Why Learning Another Language is Like a Passport to Another World
There is a dichotomy in the world today. In many parts of the world, people are comfortably multilingual, while in others, they never become anything other than stubbornly monolingual. Why is there such a huge difference in the attitude of even young people to the role of language in their life?
Learning another language is like acquiring a passport. It allows you into the secrets of another language group so much more than not knowing or understanding what those people are saying. Even if you never intend travelling outside your own borders, it is rare these days to live in a completely monolingual society. International migration trends, because of the need for immigrant labour, escape from persecution and civil war and for a better economic life have meant that different language groups have mingled more than ever, even if new migrants by necessity become bilingual.
It is easy to understand why some certain groups value multilingualism more than others. It’s rare to find anyone from a Scandinavian country (Iceland, Denmark, Sweden, Norway or Finland) who doesn’t at least speak English as well as their own language and probably at least another too. Scandinavians are affluent and love to travel as well as rely on international trade to exist. Because of their small populations and lack of any history of colonisation the chance of anyone outside their country being able to understand them in their own language is slim, hence the need to learn at least another major language quickly.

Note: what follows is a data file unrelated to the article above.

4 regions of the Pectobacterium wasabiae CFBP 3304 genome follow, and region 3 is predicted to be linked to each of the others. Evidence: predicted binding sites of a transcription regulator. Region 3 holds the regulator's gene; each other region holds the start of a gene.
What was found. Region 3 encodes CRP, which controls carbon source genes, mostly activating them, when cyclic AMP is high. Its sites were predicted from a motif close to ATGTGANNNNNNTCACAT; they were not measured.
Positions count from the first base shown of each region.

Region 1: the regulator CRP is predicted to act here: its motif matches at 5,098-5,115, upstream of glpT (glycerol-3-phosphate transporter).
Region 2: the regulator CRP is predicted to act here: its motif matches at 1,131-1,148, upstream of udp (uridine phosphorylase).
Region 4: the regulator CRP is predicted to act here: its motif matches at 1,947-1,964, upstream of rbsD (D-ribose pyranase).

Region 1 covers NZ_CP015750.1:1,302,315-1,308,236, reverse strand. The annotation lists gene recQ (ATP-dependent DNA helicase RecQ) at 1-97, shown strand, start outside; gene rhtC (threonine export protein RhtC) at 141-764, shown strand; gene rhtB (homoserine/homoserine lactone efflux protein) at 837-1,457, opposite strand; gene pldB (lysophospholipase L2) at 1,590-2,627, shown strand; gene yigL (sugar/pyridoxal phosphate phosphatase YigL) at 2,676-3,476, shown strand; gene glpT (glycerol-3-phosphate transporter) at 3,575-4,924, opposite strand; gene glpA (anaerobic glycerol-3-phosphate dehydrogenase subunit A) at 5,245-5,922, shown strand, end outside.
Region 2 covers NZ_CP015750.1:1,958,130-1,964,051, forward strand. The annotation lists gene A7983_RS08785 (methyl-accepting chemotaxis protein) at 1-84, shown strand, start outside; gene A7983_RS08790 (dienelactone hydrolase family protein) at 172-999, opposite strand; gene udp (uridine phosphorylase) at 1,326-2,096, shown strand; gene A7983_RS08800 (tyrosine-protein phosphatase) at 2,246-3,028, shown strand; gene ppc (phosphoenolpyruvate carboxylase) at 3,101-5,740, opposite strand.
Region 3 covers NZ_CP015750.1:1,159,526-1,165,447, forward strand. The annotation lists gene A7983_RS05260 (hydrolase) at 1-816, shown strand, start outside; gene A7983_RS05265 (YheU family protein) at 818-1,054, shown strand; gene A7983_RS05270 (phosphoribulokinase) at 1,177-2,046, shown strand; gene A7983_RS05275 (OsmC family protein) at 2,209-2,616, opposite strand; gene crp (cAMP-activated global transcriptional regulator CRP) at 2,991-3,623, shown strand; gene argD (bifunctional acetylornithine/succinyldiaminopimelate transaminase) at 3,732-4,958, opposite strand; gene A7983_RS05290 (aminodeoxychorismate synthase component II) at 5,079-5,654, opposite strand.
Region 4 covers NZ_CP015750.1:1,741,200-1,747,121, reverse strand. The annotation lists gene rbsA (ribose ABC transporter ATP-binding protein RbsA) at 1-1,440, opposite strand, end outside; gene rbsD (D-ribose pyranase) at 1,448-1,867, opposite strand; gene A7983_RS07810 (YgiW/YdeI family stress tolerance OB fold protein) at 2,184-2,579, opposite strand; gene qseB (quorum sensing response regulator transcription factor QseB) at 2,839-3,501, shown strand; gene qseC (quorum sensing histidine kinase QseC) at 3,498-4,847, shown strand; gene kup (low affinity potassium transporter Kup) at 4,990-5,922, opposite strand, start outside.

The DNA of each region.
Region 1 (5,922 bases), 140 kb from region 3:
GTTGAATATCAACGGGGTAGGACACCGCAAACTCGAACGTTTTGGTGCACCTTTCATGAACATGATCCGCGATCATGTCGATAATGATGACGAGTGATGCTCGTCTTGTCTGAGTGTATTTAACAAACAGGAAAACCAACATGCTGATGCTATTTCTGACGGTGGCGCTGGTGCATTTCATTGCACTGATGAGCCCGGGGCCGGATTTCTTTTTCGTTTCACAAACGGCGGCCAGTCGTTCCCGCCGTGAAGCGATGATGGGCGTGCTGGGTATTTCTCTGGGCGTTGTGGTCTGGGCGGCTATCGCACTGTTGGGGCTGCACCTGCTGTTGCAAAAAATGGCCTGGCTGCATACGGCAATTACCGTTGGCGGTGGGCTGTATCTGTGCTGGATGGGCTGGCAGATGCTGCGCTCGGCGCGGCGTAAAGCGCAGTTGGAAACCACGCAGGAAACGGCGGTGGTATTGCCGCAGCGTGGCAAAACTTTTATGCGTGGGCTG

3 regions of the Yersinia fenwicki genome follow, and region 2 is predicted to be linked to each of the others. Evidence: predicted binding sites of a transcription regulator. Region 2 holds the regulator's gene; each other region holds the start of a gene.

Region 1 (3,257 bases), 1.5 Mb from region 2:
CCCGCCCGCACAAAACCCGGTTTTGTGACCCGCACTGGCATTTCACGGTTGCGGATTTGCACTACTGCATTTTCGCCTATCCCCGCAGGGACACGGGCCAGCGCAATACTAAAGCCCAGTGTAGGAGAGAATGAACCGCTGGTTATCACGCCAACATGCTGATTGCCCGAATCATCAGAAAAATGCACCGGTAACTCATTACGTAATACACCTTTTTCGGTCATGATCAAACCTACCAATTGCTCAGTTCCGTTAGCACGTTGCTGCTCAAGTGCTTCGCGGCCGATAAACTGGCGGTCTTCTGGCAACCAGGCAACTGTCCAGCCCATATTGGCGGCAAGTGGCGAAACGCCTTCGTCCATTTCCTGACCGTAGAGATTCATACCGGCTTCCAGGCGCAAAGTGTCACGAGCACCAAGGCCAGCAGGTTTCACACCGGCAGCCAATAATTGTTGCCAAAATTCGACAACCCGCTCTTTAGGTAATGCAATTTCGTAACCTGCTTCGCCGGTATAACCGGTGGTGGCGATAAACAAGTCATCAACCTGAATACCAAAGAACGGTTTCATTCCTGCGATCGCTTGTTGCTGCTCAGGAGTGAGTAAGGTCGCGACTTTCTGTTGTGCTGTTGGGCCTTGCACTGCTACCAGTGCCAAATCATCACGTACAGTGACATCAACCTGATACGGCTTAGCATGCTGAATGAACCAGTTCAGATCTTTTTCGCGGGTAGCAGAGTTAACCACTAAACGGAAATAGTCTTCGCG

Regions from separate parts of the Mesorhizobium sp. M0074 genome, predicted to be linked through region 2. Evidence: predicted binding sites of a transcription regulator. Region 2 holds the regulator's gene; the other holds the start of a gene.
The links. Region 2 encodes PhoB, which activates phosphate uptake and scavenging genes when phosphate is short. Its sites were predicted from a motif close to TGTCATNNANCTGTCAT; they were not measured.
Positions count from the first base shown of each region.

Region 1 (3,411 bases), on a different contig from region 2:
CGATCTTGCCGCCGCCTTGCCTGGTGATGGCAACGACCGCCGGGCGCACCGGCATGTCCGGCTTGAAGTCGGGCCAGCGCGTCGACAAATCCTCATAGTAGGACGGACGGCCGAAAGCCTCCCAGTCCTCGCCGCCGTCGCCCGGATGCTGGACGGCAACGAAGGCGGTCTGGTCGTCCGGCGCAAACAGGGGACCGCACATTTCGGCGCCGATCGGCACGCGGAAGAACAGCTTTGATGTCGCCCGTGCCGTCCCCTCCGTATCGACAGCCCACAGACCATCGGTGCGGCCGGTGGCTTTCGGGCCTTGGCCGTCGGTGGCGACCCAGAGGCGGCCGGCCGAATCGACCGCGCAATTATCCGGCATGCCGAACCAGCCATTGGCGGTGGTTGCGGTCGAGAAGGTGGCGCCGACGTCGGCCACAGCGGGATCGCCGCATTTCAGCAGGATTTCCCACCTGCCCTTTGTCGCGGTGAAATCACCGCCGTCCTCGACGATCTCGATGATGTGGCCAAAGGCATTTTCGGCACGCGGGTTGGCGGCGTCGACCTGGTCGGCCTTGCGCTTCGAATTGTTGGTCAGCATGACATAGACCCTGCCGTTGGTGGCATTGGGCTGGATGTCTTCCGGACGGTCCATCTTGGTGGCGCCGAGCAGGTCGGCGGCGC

Similarly, some countries have evolved within artificially designed borders, usually because of a history of invasion and colonisation. Many modern nation states created in the twentieth century were comprised of people speaking many mutually unintelligible languages. Most chose either the language of their former colonial power (typically French or English) or a language that had been used as a lingua franca. Good examples are Kiswahili in East Africa, Arabic in many North African countries and Spanish throughout Latin America.
The most resistant to multilingualism seem to be those whose language is the most widespread. English language communities are notoriously slothful when it comes to learning other languages, even though individuals can and do break through the multilingual barrier and become accomplished speakers of another language other than English.
The fact that many uneducated citizens of some countries seem to acquire the knack of communicating in two, three, four or even more languages easily suggests that necessity is the major motivator for multilingualism. Research shows that the earlier people learn a second or third language the more comfortable and fluent they will be but this may be restricted t those who are conscious of the role of language in their lives.